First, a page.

Posts tagged "Malik"

Adoption of Malik (Lawyers Weekly No. 11-129-13)

NOTICE: All slip opinions and orders are subject to formal revision and are superseded by the advance sheets and bound volumes of the Official Reports.  If you find a typographical error or other formal error, please notify the Reporter of Decisions, Supreme Judicial Court, John Adams Courthouse, 1 Pemberton Square, Suite 2500, Boston, MA 02108-1750; (617) 557-1030;       13‑P‑384                                        Appeals Court   ADOPTION OF MALIK.[1]       No. 13‑P‑384. Worcester.     September 12, 2013.  ‑ October 22, 2013. Present:  Green, Grainger, & Fecteau, JJ.       Adoption, Standing, Dispensing with parent’s consent.  Parent and Child, Dispensing with parent’s consent to adoption, Adoption.       Petition filed in the Worcester County Division of the Juvenile Court Department on April 16, 2010.   The case was heard by George F. Leary, J.     Joshua D. Woda for the mother. Bryan F. Bertram, Assistant Attorney General, for Department of Children and Families. Jacqueline Y. Parker for the child.     GREEN, J.  After Malik suffered serious but unexplained injuries as an infant while in the care of his birth mother (mother), the Department of Children and Families (department) commenced a petition for his care and protection, under G. L   c. 119, § 24.  Eventually, both birth parents stipulated to their unfitness and to termination of their parental rights, and decrees entered to that effect.[2]  Thereafter, the care and protection proceeding was consolidated with a petition by Malik’s maternal grandparents seeking guardianship, and an evidentiary hearing was conducted to determine whether Malik’s best interests would be served by guardianship by the maternal grandparents or, alternatively, by adoption by the foster family with whom the child had been placed during the pendency of the care and protection proceeding.  After hearing, a judge of the Juvenile Court concluded that the adoption plan proposed by the department, in which the foster family would adopt the child, would serve the child’s best interests.  The mother filed a notice of appeal, claiming that the judge’s order constituted an abuse of discretion.[3]  We conclude that the appeal must be dismissed, as the mother is without standing to maintain it.   Background.  At the time of Malik’s birth, on February 19, 2010, the mother was eighteen years old and living with her parents.  She had an active restraining order against Malik’s father, and was involved in a relationship with a new boyfriend (who also lived with her in her parents’ home).  The mother’s behavior at the hospital prompted a mandated reporter to file a report under G. L. c. 119, § 51A, alleging neglect of the then two day old Malik.[4]  After investigation, the department determined that Malik should remain with his mother, based […]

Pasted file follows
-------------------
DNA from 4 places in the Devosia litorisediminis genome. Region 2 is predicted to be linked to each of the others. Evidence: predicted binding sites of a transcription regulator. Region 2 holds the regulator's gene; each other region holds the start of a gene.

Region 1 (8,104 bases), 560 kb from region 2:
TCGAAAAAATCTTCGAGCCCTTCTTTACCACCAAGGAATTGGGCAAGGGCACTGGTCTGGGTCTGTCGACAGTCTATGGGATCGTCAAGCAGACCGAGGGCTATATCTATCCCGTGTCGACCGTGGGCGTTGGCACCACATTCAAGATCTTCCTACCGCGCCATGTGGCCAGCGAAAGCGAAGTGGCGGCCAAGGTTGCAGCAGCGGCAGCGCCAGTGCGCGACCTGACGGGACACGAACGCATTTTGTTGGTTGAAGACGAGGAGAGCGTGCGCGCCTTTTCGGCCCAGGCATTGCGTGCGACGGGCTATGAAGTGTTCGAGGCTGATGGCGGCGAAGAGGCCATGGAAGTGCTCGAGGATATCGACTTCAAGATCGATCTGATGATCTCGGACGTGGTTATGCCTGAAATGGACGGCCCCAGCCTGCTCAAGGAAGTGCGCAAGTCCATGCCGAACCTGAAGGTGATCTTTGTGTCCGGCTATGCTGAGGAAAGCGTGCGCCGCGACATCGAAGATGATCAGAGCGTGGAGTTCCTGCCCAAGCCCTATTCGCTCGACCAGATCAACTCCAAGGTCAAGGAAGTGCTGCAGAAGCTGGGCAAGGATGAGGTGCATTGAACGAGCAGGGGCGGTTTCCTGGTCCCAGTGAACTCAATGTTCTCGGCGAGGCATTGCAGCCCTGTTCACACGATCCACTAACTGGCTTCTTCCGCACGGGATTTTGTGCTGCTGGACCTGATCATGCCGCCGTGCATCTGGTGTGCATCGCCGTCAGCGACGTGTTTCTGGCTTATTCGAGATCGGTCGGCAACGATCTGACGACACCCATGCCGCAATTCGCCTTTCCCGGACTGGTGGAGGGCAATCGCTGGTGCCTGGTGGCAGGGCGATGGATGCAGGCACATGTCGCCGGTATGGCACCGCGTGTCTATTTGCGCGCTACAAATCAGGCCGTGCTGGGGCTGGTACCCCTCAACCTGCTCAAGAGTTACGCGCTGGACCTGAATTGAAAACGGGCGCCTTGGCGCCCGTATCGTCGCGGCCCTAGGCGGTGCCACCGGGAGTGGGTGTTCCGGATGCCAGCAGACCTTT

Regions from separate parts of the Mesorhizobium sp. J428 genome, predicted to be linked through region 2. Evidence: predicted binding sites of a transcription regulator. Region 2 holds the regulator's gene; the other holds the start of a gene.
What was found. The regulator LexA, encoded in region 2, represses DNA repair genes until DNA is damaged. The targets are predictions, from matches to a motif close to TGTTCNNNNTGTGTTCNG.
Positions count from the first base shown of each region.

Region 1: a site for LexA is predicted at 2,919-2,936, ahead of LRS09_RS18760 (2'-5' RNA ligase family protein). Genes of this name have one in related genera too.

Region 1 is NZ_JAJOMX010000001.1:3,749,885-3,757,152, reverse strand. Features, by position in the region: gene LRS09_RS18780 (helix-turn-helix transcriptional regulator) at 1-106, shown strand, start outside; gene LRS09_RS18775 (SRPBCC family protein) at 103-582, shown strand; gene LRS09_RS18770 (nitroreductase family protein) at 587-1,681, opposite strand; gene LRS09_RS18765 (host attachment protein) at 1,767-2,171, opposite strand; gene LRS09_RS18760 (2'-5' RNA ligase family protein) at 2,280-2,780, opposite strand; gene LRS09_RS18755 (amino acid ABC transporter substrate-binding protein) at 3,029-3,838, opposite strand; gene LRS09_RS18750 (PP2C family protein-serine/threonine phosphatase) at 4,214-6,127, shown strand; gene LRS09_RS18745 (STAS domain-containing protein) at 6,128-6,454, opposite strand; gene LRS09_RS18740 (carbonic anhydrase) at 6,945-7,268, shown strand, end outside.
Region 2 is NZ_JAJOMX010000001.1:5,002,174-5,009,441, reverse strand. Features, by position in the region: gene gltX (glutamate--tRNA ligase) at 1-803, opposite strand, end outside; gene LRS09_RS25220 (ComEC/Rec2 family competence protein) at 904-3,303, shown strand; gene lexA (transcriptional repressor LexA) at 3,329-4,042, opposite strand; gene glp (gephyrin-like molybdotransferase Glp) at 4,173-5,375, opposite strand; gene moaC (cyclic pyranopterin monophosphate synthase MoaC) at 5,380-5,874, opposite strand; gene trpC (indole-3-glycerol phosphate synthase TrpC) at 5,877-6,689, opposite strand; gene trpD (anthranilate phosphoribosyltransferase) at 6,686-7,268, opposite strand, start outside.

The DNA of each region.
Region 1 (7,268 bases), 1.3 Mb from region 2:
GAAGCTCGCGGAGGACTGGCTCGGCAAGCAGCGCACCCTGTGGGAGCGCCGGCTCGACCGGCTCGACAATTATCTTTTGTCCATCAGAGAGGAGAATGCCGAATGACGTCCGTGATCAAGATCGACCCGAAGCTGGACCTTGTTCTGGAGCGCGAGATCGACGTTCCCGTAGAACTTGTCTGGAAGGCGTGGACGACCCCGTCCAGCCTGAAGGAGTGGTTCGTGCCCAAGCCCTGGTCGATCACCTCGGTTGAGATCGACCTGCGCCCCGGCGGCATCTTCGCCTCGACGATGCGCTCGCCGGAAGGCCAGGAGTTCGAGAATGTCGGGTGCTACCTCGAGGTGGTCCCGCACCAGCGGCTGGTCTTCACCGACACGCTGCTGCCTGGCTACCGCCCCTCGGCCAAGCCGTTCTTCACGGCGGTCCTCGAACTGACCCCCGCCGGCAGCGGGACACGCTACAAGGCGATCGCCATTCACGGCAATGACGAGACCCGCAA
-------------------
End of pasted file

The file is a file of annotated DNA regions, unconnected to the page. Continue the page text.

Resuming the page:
Posted by Massachusetts Legal Resources - October 22, 2013 at 2:36 pm

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